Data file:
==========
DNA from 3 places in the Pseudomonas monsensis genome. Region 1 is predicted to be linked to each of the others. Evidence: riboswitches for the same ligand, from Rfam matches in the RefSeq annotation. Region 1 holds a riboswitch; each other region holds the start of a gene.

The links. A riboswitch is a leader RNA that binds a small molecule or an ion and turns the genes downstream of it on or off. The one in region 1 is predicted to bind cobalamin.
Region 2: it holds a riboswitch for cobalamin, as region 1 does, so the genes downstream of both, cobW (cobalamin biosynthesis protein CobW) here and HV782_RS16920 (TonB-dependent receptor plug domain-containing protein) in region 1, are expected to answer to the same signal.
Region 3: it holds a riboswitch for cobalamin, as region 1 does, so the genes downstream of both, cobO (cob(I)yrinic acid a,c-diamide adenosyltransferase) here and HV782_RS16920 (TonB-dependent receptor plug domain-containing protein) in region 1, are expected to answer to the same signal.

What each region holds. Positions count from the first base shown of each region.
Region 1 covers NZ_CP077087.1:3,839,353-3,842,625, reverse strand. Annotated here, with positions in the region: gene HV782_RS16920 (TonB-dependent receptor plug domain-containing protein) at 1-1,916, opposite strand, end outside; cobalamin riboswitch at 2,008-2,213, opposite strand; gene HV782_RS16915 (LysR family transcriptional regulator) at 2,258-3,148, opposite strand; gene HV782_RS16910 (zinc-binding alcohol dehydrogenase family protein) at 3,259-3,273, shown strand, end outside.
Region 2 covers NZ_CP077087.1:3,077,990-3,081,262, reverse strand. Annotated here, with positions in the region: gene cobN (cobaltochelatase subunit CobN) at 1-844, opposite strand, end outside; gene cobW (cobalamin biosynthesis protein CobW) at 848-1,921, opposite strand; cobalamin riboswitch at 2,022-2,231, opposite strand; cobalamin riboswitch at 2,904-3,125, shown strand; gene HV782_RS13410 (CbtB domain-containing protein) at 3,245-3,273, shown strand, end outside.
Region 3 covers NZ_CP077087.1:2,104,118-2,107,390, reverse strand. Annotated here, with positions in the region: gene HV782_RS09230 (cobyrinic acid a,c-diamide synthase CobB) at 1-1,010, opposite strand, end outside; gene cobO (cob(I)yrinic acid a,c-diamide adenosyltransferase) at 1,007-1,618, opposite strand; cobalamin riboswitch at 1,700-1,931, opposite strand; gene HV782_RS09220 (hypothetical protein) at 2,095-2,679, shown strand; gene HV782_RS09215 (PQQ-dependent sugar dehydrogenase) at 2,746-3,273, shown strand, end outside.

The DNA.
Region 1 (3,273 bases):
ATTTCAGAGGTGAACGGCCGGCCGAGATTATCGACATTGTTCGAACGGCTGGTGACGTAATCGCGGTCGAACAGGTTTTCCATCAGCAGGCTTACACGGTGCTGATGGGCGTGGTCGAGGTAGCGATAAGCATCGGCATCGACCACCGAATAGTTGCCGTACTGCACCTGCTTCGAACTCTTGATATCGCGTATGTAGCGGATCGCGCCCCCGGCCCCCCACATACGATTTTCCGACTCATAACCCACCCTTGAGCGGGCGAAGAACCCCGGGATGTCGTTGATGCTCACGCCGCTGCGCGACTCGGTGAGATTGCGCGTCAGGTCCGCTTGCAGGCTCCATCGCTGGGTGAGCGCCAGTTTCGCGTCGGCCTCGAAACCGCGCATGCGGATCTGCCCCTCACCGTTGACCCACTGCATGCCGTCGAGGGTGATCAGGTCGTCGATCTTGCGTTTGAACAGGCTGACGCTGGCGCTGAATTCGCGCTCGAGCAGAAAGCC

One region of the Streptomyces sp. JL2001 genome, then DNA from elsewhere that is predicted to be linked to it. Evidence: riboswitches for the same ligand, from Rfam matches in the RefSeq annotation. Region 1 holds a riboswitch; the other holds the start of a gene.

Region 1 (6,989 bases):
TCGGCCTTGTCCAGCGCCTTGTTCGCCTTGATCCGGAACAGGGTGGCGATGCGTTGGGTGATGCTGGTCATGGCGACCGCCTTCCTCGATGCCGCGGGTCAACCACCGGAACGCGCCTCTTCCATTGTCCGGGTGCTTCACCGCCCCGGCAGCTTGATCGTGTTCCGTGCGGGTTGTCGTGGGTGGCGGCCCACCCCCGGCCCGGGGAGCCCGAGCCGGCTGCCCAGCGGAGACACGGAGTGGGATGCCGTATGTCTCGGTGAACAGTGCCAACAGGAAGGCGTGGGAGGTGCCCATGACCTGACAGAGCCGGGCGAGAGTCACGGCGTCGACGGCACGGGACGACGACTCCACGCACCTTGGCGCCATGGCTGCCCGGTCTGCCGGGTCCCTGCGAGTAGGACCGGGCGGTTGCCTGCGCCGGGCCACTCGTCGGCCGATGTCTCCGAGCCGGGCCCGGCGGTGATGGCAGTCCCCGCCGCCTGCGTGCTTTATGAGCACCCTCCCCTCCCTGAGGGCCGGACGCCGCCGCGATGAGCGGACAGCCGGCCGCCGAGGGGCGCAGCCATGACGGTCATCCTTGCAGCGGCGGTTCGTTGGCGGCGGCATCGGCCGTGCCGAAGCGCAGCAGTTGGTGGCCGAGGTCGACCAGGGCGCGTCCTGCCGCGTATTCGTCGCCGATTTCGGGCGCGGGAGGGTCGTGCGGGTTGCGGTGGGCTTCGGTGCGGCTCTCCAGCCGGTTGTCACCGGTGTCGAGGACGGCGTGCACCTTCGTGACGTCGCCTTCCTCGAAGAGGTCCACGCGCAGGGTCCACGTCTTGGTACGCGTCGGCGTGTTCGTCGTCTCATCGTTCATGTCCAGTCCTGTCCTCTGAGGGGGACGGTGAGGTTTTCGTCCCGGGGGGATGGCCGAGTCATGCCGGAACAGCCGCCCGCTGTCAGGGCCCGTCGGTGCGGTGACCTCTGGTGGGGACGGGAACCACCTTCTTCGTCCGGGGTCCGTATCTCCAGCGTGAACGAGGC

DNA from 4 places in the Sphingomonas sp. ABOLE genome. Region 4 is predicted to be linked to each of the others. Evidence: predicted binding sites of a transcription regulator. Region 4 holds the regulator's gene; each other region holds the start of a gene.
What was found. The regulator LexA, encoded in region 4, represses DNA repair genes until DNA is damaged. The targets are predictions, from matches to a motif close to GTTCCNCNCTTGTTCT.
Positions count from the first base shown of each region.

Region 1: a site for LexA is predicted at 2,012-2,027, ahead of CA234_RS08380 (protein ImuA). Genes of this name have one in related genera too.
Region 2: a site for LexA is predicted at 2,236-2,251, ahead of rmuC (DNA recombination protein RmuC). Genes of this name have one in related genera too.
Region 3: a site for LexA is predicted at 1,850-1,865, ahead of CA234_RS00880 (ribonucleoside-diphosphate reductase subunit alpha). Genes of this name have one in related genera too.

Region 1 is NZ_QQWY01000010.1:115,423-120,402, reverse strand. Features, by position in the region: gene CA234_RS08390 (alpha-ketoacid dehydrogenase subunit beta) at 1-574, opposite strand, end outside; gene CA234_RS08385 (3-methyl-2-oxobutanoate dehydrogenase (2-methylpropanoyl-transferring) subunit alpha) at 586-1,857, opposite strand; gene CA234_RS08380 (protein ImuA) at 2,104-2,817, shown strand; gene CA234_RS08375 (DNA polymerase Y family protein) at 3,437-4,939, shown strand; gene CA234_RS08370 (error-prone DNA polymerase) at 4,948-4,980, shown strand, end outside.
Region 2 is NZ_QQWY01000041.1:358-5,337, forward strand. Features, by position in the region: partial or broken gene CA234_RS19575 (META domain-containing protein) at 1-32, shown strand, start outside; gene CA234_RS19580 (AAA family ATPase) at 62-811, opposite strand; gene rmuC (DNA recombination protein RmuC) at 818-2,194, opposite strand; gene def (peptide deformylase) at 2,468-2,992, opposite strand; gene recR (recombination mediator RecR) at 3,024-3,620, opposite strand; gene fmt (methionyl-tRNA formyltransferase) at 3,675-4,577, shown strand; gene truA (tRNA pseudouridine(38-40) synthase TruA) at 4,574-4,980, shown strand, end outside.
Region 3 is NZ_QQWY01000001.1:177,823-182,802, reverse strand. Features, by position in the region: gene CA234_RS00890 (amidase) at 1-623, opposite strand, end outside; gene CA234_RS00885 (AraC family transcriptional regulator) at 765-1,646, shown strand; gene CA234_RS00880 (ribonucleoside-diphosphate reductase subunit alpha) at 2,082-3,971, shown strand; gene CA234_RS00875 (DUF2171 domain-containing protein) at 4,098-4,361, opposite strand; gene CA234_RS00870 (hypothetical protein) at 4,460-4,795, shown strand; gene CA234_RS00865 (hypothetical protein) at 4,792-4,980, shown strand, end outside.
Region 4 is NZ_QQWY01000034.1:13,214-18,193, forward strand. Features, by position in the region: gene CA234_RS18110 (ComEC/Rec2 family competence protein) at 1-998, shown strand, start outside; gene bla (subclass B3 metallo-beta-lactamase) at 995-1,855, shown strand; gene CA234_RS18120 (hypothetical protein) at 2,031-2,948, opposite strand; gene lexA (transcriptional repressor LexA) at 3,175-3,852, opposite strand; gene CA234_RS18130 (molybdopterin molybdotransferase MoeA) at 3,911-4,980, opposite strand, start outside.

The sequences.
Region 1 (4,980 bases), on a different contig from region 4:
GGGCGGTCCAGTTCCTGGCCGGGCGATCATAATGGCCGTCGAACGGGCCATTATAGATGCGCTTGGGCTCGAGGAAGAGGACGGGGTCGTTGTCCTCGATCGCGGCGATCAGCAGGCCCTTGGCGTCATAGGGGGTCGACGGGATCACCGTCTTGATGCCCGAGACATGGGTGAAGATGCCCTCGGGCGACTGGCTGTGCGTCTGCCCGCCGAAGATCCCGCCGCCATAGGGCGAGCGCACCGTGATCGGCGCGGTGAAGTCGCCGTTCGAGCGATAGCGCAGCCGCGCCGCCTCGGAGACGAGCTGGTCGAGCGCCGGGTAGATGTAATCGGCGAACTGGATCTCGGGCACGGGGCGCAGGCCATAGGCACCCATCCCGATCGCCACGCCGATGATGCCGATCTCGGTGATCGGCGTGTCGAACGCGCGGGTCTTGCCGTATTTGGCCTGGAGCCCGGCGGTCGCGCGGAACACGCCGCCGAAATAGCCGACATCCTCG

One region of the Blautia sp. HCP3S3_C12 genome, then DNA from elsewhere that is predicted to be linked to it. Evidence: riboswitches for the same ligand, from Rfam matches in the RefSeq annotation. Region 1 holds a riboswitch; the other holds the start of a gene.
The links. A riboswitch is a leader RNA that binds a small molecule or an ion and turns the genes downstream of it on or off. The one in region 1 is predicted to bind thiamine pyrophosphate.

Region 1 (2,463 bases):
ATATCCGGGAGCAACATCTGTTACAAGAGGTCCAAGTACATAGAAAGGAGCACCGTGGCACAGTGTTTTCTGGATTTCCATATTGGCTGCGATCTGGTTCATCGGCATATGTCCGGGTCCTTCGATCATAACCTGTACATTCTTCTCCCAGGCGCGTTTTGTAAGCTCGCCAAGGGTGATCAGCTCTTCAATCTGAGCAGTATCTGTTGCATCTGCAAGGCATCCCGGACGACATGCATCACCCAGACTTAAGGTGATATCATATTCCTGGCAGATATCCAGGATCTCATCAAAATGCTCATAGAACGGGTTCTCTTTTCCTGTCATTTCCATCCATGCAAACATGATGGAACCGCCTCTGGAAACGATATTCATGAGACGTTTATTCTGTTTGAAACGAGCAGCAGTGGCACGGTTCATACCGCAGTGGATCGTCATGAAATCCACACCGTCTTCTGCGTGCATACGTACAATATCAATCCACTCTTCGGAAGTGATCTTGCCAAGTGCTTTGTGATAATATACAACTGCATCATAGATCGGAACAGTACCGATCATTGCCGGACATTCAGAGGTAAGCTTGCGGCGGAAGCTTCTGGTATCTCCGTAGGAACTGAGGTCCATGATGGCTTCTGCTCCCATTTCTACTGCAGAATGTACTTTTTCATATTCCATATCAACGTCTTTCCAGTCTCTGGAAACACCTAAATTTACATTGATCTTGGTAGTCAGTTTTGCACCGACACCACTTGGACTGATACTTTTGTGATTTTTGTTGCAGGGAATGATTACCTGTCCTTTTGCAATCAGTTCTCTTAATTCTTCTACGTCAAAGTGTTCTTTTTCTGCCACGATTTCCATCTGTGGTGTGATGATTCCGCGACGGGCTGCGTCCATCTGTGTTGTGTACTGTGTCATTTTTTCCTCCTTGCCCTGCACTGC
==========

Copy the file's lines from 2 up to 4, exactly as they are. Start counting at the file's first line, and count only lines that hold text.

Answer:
The links. A riboswitch is a leader RNA that binds a small molecule or an ion and turns the genes downstream of it on or off. The one in region 1 is predicted to bind cobalamin.
Region 2: it holds a riboswitch for cobalamin, as region 1 does, so the genes downstream of both, cobW (cobalamin biosynthesis protein CobW) here and HV782_RS16920 (TonB-dependent receptor plug domain-containing protein) in region 1, are expected to answer to the same signal.
Region 3: it holds a riboswitch for cobalamin, as region 1 does, so the genes downstream of both, cobO (cob(I)yrinic acid a,c-diamide adenosyltransferase) here and HV782_RS16920 (TonB-dependent receptor plug domain-containing protein) in region 1, are expected to answer to the same signal.